Offensive clustering is a Mark Reynolds trademark

It's not always swing and miss for Baltimore Orioles slugger Mark Reynolds. (Derick E. Hingle/US Presswire )

Sometimes, Mark Reynolds can be so bad — the swings, the misses, the errors etc. — you wonder how they even allow the guy to play in the big leagues. To start 2012, Reynolds sported his usual spotty defense at third and had an 11-game run of .091/.231/.091. You can tell by the slugging percentage he had no extra-base hits. Orioles fans were calling for an all out release.

With someone like Reynolds, you count on his bat to make up for the runs he costs you on defense. You can live with Reynolds because when he gets going, his 15-game bursts are as good as anyone’s. He did get going against the Red Sox in early May during a three-game series, and then, all of a sudden, he was on the DL with an oblique injury. Reynolds had never been on the DL in his career, and J.J. Hardy has been quoted as ribbing Reynolds for being sidelined for that type of injury. My belief is the DL stint was a cover to get Reynolds some extended work at defending first base. Since his return from the DL, he has only played first base defensively. For 15 games since his return, he has produced this triple slash: .340/.450/.620 with three bombs and a 15:8 K:BB. If he had the at-bats to qualify (he’s close), his .369 OBP would tie him with Derek Jeter in the American League, ahead of teammate Adam Jones, Miguel Cabrera, Adam Dunn, Jose Bautista and other studs. Pretty good for a guy primarily known for his residual wind generating, huh?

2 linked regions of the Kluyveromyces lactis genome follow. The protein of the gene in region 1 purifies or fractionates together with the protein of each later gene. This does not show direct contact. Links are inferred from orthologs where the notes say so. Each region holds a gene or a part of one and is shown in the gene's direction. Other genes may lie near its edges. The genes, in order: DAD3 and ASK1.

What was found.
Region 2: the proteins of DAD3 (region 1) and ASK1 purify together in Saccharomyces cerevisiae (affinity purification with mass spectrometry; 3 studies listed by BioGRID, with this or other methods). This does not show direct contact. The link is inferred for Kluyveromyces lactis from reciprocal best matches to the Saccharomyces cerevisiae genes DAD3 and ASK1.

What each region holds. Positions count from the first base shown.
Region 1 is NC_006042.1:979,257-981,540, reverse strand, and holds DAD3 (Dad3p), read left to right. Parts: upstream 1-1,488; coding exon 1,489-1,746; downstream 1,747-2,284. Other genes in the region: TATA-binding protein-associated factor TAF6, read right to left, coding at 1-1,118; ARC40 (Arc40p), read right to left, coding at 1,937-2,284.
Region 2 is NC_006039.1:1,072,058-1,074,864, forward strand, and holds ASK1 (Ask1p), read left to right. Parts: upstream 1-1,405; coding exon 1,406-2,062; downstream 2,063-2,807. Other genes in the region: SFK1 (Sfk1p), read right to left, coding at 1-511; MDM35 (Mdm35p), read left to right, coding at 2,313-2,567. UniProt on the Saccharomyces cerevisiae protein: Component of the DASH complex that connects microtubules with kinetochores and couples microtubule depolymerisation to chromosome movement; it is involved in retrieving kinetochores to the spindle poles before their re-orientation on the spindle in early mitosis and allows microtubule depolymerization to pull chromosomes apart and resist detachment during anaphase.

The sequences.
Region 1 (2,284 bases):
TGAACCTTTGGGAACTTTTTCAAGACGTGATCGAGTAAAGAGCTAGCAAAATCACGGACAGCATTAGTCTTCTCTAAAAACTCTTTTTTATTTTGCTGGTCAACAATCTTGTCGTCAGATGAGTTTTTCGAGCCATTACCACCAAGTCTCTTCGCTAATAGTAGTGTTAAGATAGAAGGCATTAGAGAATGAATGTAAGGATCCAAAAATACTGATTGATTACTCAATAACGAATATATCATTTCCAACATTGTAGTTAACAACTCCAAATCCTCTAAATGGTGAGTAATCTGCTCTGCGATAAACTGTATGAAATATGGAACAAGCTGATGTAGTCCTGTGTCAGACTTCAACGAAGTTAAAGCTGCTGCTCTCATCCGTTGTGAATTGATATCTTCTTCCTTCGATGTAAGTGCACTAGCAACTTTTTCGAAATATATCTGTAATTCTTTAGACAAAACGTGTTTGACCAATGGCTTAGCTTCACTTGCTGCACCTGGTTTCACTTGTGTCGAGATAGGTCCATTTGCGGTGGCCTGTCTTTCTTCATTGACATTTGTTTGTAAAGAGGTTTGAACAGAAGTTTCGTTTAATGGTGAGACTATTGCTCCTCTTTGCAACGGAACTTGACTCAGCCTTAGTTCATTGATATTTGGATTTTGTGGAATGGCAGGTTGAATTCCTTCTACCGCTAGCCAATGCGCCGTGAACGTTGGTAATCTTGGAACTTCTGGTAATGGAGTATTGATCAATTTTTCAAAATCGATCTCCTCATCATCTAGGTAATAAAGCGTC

That above mentioned 15-game streak produced an OPS of 1.070. That’s pretty good, but only ranks 5th (using some rough Baseball Reference research) in Reynolds’ career. Check out his top five 15-game streaks below.

7/23/09-8/8/09 .393 .464 .967 1.431 10 22 8
6/4/11-6/20/11 .348 .475 .804 1.279 6 18 11
4/4/08-4/21/08 .339 .424 .714 1.138 6 14 9
8/15/11-8/31/11 .333 .387 .684 1.071 5 23 4
5/28/12-6/14/12 .340 .450 .620 1.070 3 15 8


Reynolds isn’t necessarily striking out less or walking more during these streaks, but he is recognizing hittable pitches better. He always had trouble with horizontally breaking pitches (sliders/cutters)  and tends to produce when he gets straight and/or vertically breaking pitches. Without data to back it up and specifically from watching his games, he is laying off the sliders and taking quality rips on curveballs/fastballs that he can handle.

With Reynolds currently in the midst of a monster streak, look for the Orioles to continue pummeling the opposition while trotting out Tommy Hunter-type starting pitching performances.

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